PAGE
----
A perception check of 15 may have been enough to spot a goblin head poking up just a tad too high, after all you’re rolling against their own checks in most cases. This lets you inform your party that there could be more trouble ahead. If you’re first in initiative, don’t dive right into attack. What if you’re terrible at noticing things? Instead, ready an action to defend yourself. This is an ambush, there could be more, use your free action to tell your party to be careful. Put the idea out there that something could be up. This isn’t metagaming, once again… This is using your characters senses wisely. You don’t know that there are more goblins, heck, there could be nothing there; you may roll too low… But at least you’re making the attempt to avoid a potentially deadly mistake of charging in.

Prepare Your Turn

In most cases, there are three to four players in an adventuring party, sometimes even more. Combat can be one of the most detailed and long portions of a game. I try to make it short and sweet, lasting no more than a few rounds when I can. But, sometimes it does drag on. You should pay attention to what your group’s goal is and plot your turn ahead of time. This will catch on and soon enough turns will spill out rather fast. If you’re third in initiative order, look at who the first person is targeting. Plan your attack ahead of time, or begin looking through your list of spells. When it gets to your turn, your move action should be ready and plotted, you should be able to tell the game master what spell or sort of attack your using.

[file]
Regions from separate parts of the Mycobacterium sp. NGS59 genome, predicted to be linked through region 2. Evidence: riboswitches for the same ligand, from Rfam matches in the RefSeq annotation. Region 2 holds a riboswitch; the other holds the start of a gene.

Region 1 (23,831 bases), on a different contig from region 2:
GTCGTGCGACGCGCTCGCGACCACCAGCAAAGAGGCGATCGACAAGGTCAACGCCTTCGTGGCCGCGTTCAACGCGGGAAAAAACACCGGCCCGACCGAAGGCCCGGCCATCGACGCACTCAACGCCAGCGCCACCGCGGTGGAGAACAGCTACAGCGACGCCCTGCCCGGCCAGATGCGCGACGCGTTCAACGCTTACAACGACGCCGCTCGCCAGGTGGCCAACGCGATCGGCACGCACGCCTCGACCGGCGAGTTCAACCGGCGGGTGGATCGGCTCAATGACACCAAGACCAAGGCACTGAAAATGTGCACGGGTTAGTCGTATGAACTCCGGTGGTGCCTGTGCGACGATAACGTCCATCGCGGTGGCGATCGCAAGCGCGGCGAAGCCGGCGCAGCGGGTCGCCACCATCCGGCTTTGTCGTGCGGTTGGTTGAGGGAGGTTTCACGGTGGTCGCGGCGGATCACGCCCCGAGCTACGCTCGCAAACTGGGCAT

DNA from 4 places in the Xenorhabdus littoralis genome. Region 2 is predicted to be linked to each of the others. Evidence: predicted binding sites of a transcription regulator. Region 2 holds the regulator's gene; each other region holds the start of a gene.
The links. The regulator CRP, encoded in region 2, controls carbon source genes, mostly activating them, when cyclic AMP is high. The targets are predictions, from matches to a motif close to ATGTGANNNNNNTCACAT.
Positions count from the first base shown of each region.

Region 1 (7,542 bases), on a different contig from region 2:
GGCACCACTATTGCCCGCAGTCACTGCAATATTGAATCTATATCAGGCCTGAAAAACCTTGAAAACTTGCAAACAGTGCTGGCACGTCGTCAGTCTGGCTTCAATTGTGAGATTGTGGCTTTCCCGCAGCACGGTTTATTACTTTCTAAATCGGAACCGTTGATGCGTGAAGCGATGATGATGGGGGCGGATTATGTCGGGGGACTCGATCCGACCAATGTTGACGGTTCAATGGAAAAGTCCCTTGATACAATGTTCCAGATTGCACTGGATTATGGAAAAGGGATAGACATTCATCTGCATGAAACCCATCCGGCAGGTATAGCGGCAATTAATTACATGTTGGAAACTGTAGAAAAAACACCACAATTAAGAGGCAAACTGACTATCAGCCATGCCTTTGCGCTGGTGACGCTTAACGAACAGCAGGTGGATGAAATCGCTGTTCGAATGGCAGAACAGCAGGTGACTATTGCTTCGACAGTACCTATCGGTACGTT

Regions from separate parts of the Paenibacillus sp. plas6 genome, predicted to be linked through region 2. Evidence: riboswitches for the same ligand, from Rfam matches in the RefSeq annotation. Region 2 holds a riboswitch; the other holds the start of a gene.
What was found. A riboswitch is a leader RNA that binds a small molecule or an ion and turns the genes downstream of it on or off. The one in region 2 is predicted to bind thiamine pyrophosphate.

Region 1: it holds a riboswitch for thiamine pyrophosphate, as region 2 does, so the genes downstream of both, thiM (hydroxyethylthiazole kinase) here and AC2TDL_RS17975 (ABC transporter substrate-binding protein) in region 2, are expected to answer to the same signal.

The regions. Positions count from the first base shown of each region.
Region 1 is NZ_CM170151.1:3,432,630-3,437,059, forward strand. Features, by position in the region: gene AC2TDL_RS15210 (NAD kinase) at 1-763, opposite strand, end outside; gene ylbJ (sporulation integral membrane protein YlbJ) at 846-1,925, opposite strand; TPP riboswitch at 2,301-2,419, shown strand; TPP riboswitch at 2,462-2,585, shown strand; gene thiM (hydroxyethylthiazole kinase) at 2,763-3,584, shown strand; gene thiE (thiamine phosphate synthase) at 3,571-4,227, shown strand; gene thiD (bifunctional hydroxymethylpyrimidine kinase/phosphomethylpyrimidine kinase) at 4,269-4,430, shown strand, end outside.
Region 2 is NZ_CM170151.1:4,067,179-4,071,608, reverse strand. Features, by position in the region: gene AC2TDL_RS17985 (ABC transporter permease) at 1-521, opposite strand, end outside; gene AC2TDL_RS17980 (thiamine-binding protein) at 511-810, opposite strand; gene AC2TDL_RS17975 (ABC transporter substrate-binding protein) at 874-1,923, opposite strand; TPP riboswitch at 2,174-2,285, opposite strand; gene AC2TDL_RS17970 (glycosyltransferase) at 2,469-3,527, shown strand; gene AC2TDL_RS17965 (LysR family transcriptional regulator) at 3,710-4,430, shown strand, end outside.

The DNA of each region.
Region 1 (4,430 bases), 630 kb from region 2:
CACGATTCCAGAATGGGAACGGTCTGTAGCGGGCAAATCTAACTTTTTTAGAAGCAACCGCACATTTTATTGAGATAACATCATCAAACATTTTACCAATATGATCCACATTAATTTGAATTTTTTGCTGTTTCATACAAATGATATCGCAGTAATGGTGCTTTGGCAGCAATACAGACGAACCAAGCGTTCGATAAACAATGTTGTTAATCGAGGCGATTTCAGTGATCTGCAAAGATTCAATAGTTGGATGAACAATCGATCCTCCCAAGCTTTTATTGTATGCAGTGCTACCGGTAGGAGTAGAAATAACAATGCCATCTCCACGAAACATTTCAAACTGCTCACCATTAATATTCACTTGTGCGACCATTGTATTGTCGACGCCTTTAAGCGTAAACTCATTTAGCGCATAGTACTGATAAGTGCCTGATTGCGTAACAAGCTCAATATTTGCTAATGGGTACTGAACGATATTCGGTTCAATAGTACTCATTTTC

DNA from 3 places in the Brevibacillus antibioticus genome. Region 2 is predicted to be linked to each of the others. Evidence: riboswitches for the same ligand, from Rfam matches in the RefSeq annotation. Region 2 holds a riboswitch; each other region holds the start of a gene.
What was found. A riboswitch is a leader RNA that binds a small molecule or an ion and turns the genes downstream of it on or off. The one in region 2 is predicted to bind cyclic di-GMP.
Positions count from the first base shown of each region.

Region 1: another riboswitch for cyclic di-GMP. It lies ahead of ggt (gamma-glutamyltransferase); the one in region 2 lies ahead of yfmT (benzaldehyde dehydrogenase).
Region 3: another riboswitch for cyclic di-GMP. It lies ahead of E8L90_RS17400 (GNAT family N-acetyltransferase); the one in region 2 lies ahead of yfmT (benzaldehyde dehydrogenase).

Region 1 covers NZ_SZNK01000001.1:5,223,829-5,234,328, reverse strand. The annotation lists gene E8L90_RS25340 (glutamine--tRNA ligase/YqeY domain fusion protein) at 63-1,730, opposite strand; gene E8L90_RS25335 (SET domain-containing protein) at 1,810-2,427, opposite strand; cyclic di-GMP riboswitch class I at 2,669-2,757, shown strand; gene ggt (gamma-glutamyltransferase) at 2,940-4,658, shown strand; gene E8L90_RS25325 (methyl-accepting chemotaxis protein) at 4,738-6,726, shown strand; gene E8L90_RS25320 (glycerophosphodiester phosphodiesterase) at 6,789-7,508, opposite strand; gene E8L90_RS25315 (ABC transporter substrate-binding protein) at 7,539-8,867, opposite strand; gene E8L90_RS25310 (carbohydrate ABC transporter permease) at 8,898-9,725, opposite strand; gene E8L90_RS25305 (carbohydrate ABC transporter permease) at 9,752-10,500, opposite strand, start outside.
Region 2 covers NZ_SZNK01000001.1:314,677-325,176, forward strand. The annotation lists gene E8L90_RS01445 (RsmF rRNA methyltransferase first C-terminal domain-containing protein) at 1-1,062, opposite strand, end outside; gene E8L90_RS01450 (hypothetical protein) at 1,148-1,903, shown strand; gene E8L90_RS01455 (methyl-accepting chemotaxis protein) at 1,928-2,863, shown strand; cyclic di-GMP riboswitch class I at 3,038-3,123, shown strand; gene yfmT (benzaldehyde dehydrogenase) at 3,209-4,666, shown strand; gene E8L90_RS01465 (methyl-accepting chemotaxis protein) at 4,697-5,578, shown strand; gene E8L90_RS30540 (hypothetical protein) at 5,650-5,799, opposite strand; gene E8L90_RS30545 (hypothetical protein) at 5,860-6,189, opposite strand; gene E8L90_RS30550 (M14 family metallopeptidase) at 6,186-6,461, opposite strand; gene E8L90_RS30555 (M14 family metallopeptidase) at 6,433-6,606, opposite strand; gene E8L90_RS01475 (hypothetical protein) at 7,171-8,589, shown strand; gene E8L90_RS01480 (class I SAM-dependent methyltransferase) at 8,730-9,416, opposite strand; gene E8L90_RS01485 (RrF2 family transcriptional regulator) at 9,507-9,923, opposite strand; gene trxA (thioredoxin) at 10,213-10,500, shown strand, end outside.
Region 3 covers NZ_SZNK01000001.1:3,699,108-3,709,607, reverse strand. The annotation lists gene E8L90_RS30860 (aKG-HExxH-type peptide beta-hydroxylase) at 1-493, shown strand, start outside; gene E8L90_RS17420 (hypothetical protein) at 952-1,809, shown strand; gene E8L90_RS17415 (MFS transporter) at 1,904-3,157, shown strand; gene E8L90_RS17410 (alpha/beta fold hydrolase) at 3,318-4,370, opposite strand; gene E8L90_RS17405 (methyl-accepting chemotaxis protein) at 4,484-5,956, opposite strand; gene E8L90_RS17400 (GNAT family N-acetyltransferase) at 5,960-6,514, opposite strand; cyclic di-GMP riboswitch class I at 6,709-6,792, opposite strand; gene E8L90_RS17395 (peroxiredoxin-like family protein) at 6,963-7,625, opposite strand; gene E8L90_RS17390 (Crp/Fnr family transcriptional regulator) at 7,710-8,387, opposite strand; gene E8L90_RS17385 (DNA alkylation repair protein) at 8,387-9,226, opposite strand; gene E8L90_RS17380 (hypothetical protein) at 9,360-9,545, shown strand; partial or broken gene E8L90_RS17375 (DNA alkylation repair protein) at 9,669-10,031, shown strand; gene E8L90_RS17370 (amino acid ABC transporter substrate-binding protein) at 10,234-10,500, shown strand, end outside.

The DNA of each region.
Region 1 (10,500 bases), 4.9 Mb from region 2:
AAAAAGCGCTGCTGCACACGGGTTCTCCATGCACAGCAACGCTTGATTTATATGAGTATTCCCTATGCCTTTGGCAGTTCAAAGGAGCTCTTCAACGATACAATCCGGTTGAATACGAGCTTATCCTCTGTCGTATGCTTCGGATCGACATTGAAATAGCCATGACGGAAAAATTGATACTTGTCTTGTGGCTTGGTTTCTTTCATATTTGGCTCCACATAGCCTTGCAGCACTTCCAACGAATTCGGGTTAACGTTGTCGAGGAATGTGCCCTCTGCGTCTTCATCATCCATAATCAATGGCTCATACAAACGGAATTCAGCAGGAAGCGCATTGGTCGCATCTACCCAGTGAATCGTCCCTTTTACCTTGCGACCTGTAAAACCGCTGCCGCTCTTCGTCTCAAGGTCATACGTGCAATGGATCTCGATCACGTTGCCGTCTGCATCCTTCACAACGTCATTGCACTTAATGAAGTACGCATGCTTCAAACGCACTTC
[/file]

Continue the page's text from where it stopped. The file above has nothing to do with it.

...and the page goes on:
When in doubt, and you simply cannot plan, fall back on this basic guideline for help. Focus on the same target if possible. If it is looking grim, skill check to see if there is a way out. Gain the advantage.

When I say gain the advantage, what I mean is, put your character into a favorable position. Use a sleight of hand or CMB check to disarm, trip, grapple, or push your target over. This may not do any damage, but it prevents damage, and buys time. If you manage to knock them prone, or disarm them, you and your party gain the advantage on them. Sometimes the best damage done comes in the form of simply disabling the enemy’s next action. This puts the GM in a spot where he must plan something else for that enemy, buying you some precious time to plot your following turn.

Seriously, making checks like this are some of the best kept secrets in tabletop games.

Leave an Opening

Always leave a way out. I ran a Paladin who had the skill to craft traps, and would bring simple items along like wire, pitons, and caltrops. As we would clear through dangerous locations, he would take a few minutes to lay traps here and there. Sure, they weren’t anything special or particularly debilitating. But, when the party had to get out, they could rely on these traps to slow their pursuers down.

When you enter into combat, and you are left with limited area to move or escape, make sure you defend that important area. Do not rush the enemy down unless you are forced to. Instead, defend yourselves and make them come to you. If this isn’t possible, force them into a bad position in the fight. Between gaining the advantage like the above states, and positioning your party members, they should never be able to block off your one way out.

Yes the GM can do what they want, but when they don’t realize that you’ve been protecting that spot, when the going gets tough, you can get out, and surprise your GM! I reward creative thinking, and tactical stuff like this, especially when the entire team works together and is able to do this without alerting me to what they’re doing. It just feels like role playing in combat. Which is just too awesome.


Look forward to my next player help article, I want to get into the dirt of advanced combat tactics for tabletop role playing games!